This musical is Broadway's story about Broadway; those for whom it is home and the starstruck, from-out-of-town wannabes eager for their big break, a slice of success in the spotlight and with a bit of luck, (or someone else's misfortune), a fleeting dalliance with stardom.
During the depression era of the 1930s, Hollywood created a steady stream of uplifting movie musicals in which the trials and tribulations of Broadway stars, greedy impresarios, naïve young hopefuls and caustically, acid-tongued has-beens, were presented to audiences hungry for escapism and razzamatazz. The huge chorus numbers have become the stuff of legend with their sharply choreographed and stylish tap routines populated with uniformly dapper, handsome young men paired with equally beautiful and glamorous dancing girls.
The Theatre Royal Drury Lane, plays host to Mark Bramble's lavish musical which he created with Michael Stewart back in the early 1980s and which was based on the 1933 Warner Bros movie of the same name. Bramble's rural beginnings (born to Maryland farmers) took an interesting turn with the realisation that one of his more unusual, witty and stylish neighbours was none other than Tallulah Bankhead; it was she who (through her connections), facilitated an opening for him at the New York offices of legendary impresario David Merrick. The experience of working in such an environment, coupled with his own creative ability soon brought success - firstly "Barnum", but it was "42nd Street" which cemented his position in musical theatre, with the original production running for nearly 3,500 performances on Broadway alone.
Throw away lines - worthy of Bankhead herself - abound, such as when strikingly sassy chorine Anytime Annie (played in the current production by Emma Caffrey) observes of boisterous young matinee lead Billy Lawlor (Stuart Neal): "He's a tenor, but he's got base ideas!"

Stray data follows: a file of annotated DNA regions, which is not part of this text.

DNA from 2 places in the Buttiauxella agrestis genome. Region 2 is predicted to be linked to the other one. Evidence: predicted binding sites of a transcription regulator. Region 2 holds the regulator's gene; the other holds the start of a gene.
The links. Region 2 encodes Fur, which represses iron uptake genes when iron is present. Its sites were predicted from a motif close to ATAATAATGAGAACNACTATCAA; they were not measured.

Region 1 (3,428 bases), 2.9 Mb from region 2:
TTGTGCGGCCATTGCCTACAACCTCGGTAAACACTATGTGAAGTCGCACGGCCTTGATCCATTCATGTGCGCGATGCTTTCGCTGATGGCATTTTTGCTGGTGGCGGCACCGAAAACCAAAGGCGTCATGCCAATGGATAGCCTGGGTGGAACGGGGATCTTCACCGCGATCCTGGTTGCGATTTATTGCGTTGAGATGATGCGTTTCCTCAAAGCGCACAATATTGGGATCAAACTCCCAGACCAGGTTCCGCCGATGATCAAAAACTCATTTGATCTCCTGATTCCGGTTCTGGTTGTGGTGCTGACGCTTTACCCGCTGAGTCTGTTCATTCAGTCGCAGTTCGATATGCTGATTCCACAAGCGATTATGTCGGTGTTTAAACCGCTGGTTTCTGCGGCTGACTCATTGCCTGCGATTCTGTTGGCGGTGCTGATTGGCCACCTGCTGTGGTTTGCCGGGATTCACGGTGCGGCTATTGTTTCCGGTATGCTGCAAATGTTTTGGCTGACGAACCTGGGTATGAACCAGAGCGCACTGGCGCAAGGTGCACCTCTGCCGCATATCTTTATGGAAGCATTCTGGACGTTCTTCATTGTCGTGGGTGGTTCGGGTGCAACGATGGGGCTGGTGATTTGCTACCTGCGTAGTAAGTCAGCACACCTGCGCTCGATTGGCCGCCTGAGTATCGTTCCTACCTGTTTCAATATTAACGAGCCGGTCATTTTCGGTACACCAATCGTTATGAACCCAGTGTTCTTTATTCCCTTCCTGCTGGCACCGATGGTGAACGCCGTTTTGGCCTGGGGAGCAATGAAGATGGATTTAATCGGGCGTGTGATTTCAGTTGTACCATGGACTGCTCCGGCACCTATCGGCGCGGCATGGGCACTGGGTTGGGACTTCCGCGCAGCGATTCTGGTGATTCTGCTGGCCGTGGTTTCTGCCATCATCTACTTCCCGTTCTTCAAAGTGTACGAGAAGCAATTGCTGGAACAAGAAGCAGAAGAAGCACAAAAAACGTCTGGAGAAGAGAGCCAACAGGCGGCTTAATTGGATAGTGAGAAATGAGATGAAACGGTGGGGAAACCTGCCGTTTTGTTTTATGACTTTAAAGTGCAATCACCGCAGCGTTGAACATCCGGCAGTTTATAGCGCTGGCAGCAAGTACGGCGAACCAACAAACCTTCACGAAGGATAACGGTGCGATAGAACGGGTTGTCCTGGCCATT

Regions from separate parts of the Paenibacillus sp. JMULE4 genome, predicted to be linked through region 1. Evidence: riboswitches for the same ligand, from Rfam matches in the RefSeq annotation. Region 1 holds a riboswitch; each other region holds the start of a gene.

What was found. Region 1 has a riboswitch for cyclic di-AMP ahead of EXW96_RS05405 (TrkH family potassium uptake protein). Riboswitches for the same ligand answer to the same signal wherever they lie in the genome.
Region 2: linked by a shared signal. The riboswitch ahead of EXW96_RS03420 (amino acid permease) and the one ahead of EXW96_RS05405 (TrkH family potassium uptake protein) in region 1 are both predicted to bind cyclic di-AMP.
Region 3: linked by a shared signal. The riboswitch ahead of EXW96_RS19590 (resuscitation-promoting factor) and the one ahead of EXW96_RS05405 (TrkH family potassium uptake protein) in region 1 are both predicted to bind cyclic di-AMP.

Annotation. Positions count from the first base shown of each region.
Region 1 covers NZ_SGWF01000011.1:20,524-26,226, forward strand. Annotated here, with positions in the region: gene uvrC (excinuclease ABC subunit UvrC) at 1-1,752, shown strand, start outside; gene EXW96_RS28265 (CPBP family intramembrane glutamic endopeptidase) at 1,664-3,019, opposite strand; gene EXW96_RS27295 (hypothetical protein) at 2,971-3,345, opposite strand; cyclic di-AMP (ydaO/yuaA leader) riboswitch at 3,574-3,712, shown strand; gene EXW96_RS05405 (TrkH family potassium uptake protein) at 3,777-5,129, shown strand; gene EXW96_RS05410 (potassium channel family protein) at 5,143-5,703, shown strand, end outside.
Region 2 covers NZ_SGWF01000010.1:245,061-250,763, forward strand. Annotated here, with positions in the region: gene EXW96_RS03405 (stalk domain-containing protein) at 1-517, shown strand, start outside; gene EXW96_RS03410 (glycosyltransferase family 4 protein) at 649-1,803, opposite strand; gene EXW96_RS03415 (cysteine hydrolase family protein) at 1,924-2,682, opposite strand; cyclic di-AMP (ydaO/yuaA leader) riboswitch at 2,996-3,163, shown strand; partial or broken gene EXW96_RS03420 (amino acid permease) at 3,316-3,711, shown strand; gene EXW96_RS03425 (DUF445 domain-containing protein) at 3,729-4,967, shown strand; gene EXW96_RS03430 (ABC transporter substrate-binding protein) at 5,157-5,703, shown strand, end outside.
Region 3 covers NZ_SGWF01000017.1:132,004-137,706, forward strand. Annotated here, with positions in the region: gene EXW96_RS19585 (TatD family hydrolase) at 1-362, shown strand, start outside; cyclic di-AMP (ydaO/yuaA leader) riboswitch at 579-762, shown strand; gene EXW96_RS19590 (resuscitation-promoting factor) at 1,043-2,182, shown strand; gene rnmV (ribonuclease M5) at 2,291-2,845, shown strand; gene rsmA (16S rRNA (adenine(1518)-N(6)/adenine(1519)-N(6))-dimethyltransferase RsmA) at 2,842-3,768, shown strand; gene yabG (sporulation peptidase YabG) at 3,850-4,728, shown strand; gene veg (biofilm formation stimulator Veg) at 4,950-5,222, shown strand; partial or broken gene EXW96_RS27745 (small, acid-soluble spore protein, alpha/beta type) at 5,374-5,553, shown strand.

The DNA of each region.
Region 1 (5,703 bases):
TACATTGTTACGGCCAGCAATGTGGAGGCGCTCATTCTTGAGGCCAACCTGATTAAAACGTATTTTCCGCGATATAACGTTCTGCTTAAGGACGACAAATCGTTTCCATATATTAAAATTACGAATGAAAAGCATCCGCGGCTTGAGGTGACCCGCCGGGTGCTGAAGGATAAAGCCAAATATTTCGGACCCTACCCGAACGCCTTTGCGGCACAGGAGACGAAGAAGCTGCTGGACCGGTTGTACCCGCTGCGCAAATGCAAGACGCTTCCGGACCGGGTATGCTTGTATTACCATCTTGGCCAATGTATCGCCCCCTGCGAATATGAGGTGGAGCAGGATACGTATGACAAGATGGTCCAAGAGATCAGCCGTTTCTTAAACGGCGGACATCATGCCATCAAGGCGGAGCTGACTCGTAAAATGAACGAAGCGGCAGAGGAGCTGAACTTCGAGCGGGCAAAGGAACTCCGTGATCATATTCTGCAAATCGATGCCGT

Much of the backstage story focuses on fresh-faced new arrival Peggy Sawyer (Clare Halse) and her innocently engaging efforts to secure a role in the chorus of the latest Julian Marsh (Tom Lister) musical spectacular "Pretty Lady".
The show's female lead Dorothy Brock (Sheena Easton making a rare foray into musical theatre), maintains a claw-like grip on the star dressing room with a mixture of grit, contempt, financial backing, experience and sheer singing talent. There are touching scenes with her roguish true love Pat Denning (played by fellow-Scot, Norman Bowman) and comedy moments with her ageing sugar daddy Abner, and the co-writers of "Pretty Lady" Maggie and Bert (Bruce Montague, Jasna Ivir and Christopher Howell, respectively).
The 'star' of the show however, is the chorus of young singer/dancers who work tirelessly (yet seemingly effortlessly) to deliver spectacular routine after spectacular routine including a Busby Berkeley number complete with giant tilted mirror so the audience can enjoy the full overhead effect. Scene changes are seamless and neatly choreographed thereby avoiding on-stage pregnant pauses, superfluous dialogue moments and any need to cover clanging back stage set changes. Staying true to both the theatrical motif and period, the many evocative backdrops are flown-in, although some scenes just call for a grand staircase. Musical numbers include "Shuffle off to Buffalo", "Keep Young and Beautiful", "Dames", "We're in the Money", "Lullaby of Broadway" and of course the breathtaking title number.
West End stalwart and conductor of countless previous shows Jae Alexander is in charge of delivering a tight, slick and rousingly energetic score, ideally complimenting the youthful exuberance of the on-stage performers.
I urge you to go along and be dazzled by this romantic comedy gold and the most electrifying tap numbers on any stage in the world...it should easily put all the current glut of television talent shows firmly in the shade.